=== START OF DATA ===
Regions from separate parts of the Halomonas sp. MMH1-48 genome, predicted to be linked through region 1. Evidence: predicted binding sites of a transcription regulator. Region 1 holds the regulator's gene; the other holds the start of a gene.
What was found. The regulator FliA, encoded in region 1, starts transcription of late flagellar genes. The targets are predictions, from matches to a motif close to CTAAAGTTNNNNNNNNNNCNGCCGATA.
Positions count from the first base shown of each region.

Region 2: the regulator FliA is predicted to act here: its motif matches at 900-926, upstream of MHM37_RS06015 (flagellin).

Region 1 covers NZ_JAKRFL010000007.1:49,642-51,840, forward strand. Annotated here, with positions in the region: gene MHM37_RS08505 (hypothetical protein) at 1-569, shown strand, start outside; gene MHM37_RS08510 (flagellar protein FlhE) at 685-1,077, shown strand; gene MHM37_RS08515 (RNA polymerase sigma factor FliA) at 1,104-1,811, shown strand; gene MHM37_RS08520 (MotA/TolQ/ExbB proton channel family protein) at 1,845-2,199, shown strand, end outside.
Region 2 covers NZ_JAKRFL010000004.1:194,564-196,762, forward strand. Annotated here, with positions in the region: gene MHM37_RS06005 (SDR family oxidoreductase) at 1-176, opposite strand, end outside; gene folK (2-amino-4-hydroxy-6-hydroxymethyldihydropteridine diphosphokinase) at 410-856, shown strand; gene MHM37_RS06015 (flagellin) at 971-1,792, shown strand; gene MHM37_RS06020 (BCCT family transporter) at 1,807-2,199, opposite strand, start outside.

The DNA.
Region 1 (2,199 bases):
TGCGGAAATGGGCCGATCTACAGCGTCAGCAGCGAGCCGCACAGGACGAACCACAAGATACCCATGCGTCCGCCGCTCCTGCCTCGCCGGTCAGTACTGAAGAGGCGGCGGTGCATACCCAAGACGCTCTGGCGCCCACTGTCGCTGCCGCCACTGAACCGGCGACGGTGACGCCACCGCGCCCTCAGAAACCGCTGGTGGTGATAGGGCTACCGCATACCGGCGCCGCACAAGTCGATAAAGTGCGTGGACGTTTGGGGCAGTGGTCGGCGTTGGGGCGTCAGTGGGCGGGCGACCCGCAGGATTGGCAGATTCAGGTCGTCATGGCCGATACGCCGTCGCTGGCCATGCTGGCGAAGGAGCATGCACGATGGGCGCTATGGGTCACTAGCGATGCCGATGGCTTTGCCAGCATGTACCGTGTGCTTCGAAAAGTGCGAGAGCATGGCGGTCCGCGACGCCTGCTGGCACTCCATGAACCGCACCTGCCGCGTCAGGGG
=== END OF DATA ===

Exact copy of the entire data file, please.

Regions from separate parts of the Halomonas sp. MMH1-48 genome, predicted to be linked through region 1. Evidence: predicted binding sites of a transcription regulator. Region 1 holds the regulator's gene; the other holds the start of a gene.
What was found. The regulator FliA, encoded in region 1, starts transcription of late flagellar genes. The targets are predictions, from matches to a motif close to CTAAAGTTNNNNNNNNNNCNGCCGATA.
Positions count from the first base shown of each region.

Region 2: the regulator FliA is predicted to act here: its motif matches at 900-926, upstream of MHM37_RS06015 (flagellin).

Region 1 covers NZ_JAKRFL010000007.1:49,642-51,840, forward strand. Annotated here, with positions in the region: gene MHM37_RS08505 (hypothetical protein) at 1-569, shown strand, start outside; gene MHM37_RS08510 (flagellar protein FlhE) at 685-1,077, shown strand; gene MHM37_RS08515 (RNA polymerase sigma factor FliA) at 1,104-1,811, shown strand; gene MHM37_RS08520 (MotA/TolQ/ExbB proton channel family protein) at 1,845-2,199, shown strand, end outside.
Region 2 covers NZ_JAKRFL010000004.1:194,564-196,762, forward strand. Annotated here, with positions in the region: gene MHM37_RS06005 (SDR family oxidoreductase) at 1-176, opposite strand, end outside; gene folK (2-amino-4-hydroxy-6-hydroxymethyldihydropteridine diphosphokinase) at 410-856, shown strand; gene MHM37_RS06015 (flagellin) at 971-1,792, shown strand; gene MHM37_RS06020 (BCCT family transporter) at 1,807-2,199, opposite strand, start outside.

The DNA.
Region 1 (2,199 bases):
TGCGGAAATGGGCCGATCTACAGCGTCAGCAGCGAGCCGCACAGGACGAACCACAAGATACCCATGCGTCCGCCGCTCCTGCCTCGCCGGTCAGTACTGAAGAGGCGGCGGTGCATACCCAAGACGCTCTGGCGCCCACTGTCGCTGCCGCCACTGAACCGGCGACGGTGACGCCACCGCGCCCTCAGAAACCGCTGGTGGTGATAGGGCTACCGCATACCGGCGCCGCACAAGTCGATAAAGTGCGTGGACGTTTGGGGCAGTGGTCGGCGTTGGGGCGTCAGTGGGCGGGCGACCCGCAGGATTGGCAGATTCAGGTCGTCATGGCCGATACGCCGTCGCTGGCCATGCTGGCGAAGGAGCATGCACGATGGGCGCTATGGGTCACTAGCGATGCCGATGGCTTTGCCAGCATGTACCGTGTGCTTCGAAAAGTGCGAGAGCATGGCGGTCCGCGACGCCTGCTGGCACTCCATGAACCGCACCTGCCGCGTCAGGGG